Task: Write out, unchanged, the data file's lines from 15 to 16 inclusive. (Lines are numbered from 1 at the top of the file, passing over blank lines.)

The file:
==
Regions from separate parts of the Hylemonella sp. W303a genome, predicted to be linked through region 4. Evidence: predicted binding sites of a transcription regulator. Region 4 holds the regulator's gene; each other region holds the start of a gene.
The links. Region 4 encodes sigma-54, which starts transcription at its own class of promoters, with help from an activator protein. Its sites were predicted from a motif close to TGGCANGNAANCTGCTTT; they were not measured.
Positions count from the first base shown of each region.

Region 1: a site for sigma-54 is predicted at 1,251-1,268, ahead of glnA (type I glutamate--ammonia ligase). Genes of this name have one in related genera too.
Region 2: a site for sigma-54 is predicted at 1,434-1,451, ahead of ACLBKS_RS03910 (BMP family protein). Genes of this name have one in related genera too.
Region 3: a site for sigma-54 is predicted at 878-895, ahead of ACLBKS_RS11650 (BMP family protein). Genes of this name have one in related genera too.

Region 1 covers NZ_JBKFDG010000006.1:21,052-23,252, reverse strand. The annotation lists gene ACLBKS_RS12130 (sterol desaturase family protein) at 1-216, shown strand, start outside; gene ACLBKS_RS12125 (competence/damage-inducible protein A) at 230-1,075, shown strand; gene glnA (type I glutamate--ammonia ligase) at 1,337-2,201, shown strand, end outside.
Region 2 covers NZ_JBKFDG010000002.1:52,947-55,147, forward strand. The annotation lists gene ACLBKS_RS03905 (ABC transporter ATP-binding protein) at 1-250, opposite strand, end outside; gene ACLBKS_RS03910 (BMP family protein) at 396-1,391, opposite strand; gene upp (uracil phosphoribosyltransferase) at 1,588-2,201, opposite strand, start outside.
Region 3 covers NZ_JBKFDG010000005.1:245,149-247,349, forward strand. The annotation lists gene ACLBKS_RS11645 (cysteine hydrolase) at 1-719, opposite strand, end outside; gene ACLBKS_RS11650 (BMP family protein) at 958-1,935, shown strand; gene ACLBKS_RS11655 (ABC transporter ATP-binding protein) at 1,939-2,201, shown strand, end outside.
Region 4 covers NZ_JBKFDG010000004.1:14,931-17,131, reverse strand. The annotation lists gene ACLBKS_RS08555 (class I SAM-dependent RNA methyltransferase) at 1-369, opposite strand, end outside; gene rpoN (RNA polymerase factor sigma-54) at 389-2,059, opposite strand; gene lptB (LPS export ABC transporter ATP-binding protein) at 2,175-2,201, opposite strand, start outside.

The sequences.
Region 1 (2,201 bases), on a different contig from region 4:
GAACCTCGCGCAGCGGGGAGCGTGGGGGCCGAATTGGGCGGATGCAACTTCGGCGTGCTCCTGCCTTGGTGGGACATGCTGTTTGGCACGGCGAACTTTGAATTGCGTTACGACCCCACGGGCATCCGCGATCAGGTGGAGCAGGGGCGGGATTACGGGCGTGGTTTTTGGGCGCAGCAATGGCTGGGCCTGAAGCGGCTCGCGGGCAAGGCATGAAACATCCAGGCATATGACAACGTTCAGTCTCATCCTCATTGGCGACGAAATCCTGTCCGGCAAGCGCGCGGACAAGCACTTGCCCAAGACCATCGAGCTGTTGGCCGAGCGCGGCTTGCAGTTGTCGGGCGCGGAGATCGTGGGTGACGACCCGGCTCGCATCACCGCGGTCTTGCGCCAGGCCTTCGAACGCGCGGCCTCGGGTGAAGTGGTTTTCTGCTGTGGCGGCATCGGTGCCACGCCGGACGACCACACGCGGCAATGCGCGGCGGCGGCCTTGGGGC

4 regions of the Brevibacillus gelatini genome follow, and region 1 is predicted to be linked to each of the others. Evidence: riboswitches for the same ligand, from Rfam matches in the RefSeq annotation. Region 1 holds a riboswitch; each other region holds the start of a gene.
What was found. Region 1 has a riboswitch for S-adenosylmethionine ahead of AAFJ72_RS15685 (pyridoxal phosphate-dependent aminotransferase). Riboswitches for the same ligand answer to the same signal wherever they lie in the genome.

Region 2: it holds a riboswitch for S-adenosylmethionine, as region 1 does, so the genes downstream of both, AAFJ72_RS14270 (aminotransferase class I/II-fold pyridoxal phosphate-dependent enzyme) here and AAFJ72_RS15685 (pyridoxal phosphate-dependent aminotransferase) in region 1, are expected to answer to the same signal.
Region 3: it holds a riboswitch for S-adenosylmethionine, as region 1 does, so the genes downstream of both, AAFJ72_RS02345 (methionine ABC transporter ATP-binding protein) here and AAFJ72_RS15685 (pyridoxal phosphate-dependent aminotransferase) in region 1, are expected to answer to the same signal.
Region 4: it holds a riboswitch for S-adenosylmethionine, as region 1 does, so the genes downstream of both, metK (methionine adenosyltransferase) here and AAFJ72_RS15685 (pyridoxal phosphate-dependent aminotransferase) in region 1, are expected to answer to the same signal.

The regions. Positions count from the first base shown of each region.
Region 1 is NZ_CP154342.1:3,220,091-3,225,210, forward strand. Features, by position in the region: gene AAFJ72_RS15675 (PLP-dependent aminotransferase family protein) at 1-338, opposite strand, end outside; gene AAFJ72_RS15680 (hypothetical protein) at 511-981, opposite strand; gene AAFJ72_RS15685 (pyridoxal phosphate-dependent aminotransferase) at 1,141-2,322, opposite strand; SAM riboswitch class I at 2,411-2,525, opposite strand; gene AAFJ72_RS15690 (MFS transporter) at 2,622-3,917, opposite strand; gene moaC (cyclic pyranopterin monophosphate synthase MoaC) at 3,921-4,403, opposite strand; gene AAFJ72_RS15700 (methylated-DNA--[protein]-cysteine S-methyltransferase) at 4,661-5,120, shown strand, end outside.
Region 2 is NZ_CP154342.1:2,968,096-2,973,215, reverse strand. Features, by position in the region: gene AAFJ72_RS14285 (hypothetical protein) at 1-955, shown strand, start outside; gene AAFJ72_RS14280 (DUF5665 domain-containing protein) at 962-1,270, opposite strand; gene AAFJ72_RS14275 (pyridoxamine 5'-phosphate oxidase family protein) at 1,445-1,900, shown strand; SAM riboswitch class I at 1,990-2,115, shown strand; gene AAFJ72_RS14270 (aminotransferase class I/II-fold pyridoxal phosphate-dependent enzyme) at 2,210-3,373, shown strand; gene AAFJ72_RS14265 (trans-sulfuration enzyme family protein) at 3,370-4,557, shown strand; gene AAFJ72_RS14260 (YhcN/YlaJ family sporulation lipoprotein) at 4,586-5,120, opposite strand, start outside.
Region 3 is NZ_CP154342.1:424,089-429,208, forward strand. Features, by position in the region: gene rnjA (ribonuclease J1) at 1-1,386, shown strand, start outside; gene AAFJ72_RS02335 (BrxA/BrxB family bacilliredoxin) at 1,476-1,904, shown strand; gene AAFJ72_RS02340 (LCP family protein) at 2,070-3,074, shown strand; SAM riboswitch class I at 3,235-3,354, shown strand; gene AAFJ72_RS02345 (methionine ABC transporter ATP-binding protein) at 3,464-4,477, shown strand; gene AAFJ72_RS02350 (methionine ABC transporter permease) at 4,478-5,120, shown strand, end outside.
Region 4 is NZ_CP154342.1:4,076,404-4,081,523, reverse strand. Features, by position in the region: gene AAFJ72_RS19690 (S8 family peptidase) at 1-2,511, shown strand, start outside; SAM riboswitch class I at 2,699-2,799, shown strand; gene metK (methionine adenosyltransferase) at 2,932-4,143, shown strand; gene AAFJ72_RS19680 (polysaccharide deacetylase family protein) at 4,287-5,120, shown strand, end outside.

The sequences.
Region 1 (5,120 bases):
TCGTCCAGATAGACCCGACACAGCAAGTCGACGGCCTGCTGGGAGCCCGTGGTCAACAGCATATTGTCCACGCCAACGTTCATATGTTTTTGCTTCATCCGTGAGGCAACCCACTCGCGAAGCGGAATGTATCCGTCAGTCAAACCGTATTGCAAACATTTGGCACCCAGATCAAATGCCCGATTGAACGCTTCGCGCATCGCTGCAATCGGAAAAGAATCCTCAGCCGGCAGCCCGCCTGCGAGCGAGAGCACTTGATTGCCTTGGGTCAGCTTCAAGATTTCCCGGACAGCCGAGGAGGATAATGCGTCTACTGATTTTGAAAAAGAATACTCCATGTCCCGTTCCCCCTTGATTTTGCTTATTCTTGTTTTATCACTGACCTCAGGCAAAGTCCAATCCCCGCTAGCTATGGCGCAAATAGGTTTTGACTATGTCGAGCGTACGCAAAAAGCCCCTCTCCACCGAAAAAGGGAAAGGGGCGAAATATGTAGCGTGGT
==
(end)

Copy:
What was found. Region 1 has a riboswitch for S-adenosylmethionine ahead of AAFJ72_RS15685 (pyridoxal phosphate-dependent aminotransferase). Riboswitches for the same ligand answer to the same signal wherever they lie in the genome.

Region 2: it holds a riboswitch for S-adenosylmethionine, as region 1 does, so the genes downstream of both, AAFJ72_RS14270 (aminotransferase class I/II-fold pyridoxal phosphate-dependent enzyme) here and AAFJ72_RS15685 (pyridoxal phosphate-dependent aminotransferase) in region 1, are expected to answer to the same signal.